Yet despite desperate efforts by the marinaded-in-anti-Brexit-groupthink mainstream media, BBC News and Sky News as ever to the fore, to give the original story legs and keep it going, as far as the non-mainstream media online political audience and community is concerned, it seems to have succumbed to widespread derision within 48 hours.

Contrary to what I suspect the aim of the story was, people aren’t outraged, or even much fussed, about Johnson’s inveterate eye for the ladies, being far more interested in whether he delivers Brexit on time.

Social media may have its faults, and its corporate inclination to Left-‘liberal’ censorship is a growing worry, but the power it can give to even 280-character citizen-journalists, in the jargon, disintermediate the media, and thereby disrupt and counter their desired narrative, is not to be denied.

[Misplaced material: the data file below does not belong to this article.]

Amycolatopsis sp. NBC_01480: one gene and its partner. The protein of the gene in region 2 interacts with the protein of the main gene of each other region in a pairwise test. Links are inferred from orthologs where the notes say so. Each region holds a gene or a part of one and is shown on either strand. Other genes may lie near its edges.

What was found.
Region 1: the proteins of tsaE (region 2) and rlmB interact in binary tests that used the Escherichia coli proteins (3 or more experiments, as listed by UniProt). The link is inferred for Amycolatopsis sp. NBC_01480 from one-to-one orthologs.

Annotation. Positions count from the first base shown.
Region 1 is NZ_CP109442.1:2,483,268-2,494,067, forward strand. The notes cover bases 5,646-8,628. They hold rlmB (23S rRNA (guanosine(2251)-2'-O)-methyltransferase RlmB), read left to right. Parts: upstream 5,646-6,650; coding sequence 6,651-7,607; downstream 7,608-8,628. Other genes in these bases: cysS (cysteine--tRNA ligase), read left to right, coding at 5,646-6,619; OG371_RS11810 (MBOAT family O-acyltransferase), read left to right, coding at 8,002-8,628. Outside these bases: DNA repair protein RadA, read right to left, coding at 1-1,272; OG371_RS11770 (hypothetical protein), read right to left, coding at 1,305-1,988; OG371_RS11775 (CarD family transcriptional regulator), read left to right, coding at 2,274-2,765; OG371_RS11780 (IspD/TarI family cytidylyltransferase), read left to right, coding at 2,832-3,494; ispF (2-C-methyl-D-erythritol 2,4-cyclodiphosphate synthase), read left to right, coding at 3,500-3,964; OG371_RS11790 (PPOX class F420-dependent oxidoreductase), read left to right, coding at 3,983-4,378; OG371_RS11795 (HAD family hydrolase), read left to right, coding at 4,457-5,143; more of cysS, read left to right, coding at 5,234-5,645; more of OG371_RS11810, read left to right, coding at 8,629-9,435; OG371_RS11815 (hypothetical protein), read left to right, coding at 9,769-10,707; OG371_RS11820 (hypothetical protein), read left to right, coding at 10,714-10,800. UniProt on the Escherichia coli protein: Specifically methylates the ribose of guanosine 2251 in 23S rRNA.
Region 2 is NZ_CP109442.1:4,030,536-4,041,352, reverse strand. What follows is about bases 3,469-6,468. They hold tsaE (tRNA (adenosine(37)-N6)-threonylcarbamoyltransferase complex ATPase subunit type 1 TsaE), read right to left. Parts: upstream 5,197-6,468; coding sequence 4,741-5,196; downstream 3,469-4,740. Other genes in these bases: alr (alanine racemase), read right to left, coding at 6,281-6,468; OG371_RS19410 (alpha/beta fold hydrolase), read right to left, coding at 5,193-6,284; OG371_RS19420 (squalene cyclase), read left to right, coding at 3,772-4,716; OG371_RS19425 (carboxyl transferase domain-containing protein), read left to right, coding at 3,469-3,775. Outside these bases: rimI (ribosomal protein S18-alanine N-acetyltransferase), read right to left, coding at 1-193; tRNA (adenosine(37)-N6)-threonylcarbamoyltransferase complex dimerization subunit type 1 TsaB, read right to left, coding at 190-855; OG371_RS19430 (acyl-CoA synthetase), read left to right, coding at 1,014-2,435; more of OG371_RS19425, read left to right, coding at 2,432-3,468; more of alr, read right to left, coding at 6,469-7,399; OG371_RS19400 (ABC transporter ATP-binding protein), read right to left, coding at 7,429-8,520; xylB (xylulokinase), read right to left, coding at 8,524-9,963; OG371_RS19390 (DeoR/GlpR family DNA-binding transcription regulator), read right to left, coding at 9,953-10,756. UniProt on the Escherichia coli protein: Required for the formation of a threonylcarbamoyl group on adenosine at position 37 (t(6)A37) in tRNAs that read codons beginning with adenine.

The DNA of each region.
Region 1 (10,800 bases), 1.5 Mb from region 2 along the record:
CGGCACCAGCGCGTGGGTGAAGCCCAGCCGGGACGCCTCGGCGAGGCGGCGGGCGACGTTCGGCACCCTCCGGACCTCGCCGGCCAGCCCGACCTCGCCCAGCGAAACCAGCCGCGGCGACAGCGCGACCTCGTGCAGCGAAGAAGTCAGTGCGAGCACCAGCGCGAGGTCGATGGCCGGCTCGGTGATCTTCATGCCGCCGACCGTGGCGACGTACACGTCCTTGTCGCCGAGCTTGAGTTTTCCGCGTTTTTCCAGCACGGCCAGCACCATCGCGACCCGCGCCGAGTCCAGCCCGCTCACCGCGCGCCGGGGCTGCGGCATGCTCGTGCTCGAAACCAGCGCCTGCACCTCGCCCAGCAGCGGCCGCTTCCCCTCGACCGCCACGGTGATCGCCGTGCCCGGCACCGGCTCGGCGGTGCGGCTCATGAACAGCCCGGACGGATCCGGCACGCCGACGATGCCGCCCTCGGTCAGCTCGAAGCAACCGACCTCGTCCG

- Advertisement -

If you appreciated this article, perhaps you might consider making a donation to The Conservative Woman. Unlike most other websites, we receive no independent funding. Our editors are unpaid and work entirely voluntarily as do the majority of our contributors but there are inevitable costs associated with running a website. We receive no independent funding and depend on our readers to help us, either with regular or one-off payments. You can donate here. Thank you.

Michael St George
Michael St George
Michael St George is a freelance writer arguing for minimal-state, low-tax, free-markets minarchist-libertarianism. He tweets as @A_Liberty_Rebel.

Support Us

Support the Conservative Woman
Click here

Like The Conservative Woman? Donate to help cover our costs

Sign up for The ConWom News

Each morning we send The ConWom Daily with links to our latest news. This is a free service and we will never share your details.